Sexologist explains some of our secret sexual hangups

It sounds like a self-proclaimed title that awful guy in high school made up, but in fact, sexology is a very real and very important profession - and it isn't as scandalous as the title might suggest. 

According to academic website The Conversation, sexology is the interdisciplinary scientific study of human sexuality, including sexual behaviours, interests and function. A sexologist is a trained professional who specialises in human sexuality.

Often working with patients in a clinical setting, a sexologist can also explore areas of sex research or education. 

They can help with insecurities, libido, pain (emotional or physical) during sex, connection - essentially a whole host of sexual hangups sometimes we're too shy to talk about. 

Even I - a co-host of a sex and relationships podcast - have a fair few. 

That's why on this week's episode of Newshub podcast The Snack, we spoke to Morgan Penn, who is in training to become a sexologist herself. Along with her friend Sharyn Casey, she's dishing out knowledge on their new podcast The Trainee Sexologist. 

You can listen to the crossover episode here. 

Penn helped fellow The Snack host Mon and I get some clarity around our own sexual hangups. In my case, it was a hesitancy around oral sex she says is perfectly normal.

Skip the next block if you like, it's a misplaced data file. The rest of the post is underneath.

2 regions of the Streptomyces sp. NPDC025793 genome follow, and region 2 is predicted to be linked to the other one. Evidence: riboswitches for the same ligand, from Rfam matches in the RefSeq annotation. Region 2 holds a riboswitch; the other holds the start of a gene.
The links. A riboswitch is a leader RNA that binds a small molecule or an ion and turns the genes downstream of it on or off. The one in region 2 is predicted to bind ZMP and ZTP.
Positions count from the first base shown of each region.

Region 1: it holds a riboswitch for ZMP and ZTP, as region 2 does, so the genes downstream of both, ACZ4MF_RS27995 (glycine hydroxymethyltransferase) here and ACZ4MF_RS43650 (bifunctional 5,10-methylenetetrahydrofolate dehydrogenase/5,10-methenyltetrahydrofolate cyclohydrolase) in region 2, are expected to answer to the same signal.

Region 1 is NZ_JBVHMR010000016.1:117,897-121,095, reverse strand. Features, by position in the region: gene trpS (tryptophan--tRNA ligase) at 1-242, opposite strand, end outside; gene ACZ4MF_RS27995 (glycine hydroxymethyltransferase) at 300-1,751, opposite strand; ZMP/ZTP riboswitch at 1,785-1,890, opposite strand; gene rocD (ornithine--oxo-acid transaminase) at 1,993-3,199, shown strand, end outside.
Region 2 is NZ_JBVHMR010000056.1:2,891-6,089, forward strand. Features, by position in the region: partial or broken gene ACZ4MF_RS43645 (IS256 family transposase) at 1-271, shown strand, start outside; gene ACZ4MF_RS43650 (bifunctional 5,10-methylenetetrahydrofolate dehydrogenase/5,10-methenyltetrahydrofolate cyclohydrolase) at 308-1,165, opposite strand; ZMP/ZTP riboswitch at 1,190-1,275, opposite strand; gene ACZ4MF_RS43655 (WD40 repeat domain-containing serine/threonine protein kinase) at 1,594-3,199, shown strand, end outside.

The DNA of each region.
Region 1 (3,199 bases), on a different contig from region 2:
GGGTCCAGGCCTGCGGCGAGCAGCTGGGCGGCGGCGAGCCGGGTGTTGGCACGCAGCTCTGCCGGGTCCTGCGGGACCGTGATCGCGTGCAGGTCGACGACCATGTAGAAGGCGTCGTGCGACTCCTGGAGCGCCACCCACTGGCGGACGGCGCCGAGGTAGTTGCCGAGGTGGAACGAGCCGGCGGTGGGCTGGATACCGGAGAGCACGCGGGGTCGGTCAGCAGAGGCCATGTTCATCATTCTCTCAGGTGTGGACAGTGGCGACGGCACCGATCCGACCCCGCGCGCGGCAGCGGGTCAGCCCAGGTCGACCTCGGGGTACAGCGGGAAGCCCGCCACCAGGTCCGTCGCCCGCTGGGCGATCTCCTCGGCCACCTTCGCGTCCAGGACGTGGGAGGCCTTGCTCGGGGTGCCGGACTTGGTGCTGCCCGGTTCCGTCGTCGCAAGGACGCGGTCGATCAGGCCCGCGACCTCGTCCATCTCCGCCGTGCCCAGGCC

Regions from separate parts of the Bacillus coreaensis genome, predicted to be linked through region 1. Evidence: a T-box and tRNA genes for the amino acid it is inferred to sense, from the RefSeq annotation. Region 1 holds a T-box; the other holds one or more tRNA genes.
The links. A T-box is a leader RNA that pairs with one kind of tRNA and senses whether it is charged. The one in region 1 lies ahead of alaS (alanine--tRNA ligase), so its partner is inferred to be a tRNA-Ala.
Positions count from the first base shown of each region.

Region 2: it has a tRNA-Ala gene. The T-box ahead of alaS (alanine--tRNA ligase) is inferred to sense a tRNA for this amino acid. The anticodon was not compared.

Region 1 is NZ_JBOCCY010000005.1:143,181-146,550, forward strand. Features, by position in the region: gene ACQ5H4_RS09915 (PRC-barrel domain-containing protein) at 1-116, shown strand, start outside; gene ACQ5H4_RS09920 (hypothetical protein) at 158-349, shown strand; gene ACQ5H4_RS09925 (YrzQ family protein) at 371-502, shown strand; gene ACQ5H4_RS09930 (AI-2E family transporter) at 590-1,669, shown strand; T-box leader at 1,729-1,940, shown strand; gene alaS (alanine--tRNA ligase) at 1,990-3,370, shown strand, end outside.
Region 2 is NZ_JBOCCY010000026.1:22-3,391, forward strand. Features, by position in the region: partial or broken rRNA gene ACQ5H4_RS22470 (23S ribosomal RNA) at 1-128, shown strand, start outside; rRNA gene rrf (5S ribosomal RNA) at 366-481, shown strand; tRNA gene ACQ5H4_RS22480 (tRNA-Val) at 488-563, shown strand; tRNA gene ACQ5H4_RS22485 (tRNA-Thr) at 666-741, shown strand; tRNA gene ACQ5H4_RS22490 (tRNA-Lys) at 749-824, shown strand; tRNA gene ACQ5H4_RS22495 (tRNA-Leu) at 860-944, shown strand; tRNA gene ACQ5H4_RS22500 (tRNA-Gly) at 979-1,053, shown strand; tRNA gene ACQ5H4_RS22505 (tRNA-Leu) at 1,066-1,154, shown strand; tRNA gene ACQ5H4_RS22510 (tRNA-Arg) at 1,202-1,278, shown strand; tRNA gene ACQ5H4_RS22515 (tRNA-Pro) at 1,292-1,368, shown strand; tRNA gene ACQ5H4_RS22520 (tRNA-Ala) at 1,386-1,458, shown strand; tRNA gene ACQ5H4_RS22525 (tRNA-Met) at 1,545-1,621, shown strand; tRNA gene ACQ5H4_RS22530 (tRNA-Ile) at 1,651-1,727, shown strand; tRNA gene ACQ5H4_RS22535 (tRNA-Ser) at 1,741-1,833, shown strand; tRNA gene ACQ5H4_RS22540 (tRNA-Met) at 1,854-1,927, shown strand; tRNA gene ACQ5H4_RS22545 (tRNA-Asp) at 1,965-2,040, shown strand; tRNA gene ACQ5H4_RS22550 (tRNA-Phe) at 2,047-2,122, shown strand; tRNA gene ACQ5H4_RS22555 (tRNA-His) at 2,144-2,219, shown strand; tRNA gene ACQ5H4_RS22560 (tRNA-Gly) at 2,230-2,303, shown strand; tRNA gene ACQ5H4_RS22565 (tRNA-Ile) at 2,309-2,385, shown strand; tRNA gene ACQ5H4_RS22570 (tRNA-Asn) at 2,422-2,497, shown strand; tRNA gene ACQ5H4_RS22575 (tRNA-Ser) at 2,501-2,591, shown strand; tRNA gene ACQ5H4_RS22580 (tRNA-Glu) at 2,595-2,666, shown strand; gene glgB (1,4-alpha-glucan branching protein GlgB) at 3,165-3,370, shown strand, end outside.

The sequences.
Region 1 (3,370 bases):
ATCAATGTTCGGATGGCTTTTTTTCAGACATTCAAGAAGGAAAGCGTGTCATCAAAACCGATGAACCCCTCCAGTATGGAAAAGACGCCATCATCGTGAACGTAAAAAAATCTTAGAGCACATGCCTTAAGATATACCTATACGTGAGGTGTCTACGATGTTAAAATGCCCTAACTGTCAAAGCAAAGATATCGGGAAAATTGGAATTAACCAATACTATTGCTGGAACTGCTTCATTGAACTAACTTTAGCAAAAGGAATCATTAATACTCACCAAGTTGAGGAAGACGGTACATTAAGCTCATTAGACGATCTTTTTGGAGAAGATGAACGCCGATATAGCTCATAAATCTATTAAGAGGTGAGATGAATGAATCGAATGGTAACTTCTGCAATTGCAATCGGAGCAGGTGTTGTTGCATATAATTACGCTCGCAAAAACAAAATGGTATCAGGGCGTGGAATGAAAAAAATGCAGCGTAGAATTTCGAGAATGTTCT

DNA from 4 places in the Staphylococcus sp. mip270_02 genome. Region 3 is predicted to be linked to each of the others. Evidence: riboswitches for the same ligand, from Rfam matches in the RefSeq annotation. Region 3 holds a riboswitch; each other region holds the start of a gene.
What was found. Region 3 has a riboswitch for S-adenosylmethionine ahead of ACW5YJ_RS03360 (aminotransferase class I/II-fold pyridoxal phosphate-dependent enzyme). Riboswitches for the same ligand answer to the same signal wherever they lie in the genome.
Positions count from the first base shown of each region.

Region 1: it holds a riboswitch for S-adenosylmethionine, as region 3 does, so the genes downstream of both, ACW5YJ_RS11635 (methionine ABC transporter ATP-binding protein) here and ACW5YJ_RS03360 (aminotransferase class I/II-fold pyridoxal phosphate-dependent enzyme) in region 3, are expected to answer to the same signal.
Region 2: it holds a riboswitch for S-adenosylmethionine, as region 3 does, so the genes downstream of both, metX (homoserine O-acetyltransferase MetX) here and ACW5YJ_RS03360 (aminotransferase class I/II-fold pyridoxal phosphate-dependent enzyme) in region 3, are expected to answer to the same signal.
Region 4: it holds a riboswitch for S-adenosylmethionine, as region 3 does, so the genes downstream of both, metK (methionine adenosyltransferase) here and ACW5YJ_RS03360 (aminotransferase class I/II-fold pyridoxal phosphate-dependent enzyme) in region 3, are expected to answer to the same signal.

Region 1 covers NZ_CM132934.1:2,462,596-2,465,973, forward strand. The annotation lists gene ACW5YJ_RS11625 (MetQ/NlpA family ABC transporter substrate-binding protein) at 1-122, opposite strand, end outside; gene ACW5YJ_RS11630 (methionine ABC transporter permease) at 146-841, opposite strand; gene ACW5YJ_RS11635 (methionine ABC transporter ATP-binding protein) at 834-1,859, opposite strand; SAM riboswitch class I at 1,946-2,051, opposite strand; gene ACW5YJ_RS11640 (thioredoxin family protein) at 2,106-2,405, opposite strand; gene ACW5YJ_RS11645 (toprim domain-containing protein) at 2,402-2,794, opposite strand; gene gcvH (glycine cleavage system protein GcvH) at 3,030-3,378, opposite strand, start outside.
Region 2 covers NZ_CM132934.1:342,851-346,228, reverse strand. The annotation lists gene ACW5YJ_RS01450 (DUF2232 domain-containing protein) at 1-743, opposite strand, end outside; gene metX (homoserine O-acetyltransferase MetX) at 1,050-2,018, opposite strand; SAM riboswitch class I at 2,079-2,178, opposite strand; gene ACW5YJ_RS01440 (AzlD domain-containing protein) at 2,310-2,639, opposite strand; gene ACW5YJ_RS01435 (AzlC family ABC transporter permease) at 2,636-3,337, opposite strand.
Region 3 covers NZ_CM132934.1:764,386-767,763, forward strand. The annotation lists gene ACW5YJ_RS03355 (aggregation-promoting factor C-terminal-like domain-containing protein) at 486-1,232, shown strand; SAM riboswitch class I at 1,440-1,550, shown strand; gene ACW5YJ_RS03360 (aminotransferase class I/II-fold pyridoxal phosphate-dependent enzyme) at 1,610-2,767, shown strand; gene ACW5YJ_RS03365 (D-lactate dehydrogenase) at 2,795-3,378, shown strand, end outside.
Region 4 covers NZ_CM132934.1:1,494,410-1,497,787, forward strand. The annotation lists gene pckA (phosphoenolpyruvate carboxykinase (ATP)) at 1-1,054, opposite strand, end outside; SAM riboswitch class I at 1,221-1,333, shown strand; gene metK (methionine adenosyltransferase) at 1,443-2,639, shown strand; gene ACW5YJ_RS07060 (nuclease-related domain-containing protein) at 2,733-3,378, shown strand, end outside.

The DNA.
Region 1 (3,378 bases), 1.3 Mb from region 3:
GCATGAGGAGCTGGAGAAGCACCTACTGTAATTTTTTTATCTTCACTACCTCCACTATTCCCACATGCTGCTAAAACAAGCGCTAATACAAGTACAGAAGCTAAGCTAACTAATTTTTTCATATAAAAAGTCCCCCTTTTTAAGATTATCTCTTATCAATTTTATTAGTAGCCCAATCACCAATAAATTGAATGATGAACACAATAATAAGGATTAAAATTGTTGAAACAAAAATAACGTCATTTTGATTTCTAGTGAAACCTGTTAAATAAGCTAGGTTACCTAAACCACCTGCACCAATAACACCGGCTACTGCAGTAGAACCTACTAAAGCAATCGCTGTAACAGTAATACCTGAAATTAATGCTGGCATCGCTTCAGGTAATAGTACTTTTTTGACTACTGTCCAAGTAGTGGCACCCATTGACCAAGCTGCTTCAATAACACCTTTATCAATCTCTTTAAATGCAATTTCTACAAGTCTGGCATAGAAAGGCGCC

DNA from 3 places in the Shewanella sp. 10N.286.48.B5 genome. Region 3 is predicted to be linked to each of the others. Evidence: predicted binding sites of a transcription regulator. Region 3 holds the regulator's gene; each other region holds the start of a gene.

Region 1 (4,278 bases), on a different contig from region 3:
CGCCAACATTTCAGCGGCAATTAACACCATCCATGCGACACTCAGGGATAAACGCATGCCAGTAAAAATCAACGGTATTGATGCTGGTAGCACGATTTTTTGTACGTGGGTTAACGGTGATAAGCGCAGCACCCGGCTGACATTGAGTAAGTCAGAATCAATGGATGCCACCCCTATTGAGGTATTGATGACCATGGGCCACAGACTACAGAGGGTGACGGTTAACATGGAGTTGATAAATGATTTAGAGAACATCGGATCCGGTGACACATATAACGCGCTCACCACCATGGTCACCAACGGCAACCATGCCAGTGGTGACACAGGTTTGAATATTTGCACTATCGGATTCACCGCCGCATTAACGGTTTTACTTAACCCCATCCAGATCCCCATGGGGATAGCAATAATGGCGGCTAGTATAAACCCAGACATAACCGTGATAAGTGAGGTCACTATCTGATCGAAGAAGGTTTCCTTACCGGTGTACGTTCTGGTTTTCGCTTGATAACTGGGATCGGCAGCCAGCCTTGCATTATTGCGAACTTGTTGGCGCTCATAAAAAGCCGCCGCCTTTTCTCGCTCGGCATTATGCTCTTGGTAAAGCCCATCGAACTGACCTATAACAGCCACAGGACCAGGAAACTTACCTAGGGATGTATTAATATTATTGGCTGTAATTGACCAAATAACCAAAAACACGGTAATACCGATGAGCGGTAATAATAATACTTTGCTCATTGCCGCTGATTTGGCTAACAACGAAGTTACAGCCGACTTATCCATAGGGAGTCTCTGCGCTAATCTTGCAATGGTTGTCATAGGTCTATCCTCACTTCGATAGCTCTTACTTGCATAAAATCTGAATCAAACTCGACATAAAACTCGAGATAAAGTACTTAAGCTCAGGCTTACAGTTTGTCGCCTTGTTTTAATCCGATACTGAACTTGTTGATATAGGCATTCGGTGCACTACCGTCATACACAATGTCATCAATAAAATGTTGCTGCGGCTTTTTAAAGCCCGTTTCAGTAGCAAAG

"I think we've got it a little bit wrong as a society, in terms of how we isolate genitals," Penn observed. 

"I think there's so much pressure, especially with the porn culture, that we're gonna get down there, and we're going to love it."

She said it's about breaking down the act of something like a blowjob into smaller, easier to manage parts. 

"I think if you incorporate the whole body with a non-agenda-ed outcome of what's going to happen with him - the build-up is the biggest thing," said Penn.

"It's anticipation. So if you start it behind the ears and move all the way down the body. I reckon you leave the actual genital touch as long as you can, so you touch everything else first. "

Penn also said she's learnt it's important not to take sex too seriously - something that which goes back to our schooling (doesn't it all?). 

"This is really common in our sex lives and societal conditioning," she said. 

"The only kind of [sex] education we get, it's very serious, and it's about sexual health, it's not about healthy sexuality. It's meant to be fun!"

She had a slightly unconventional way of getting giggling. 

"The best place to start is orgasmic yoga, where you put aside 30 minutes for yourself, you set an intention - so it might be, I want to giggle, or I want to have fun with myself. And you don't even have to masturbate or touch your genitals, but you're just with body, and you're touching, and you're being." 

So there you go - a little orgasmic yoga, anyone? 

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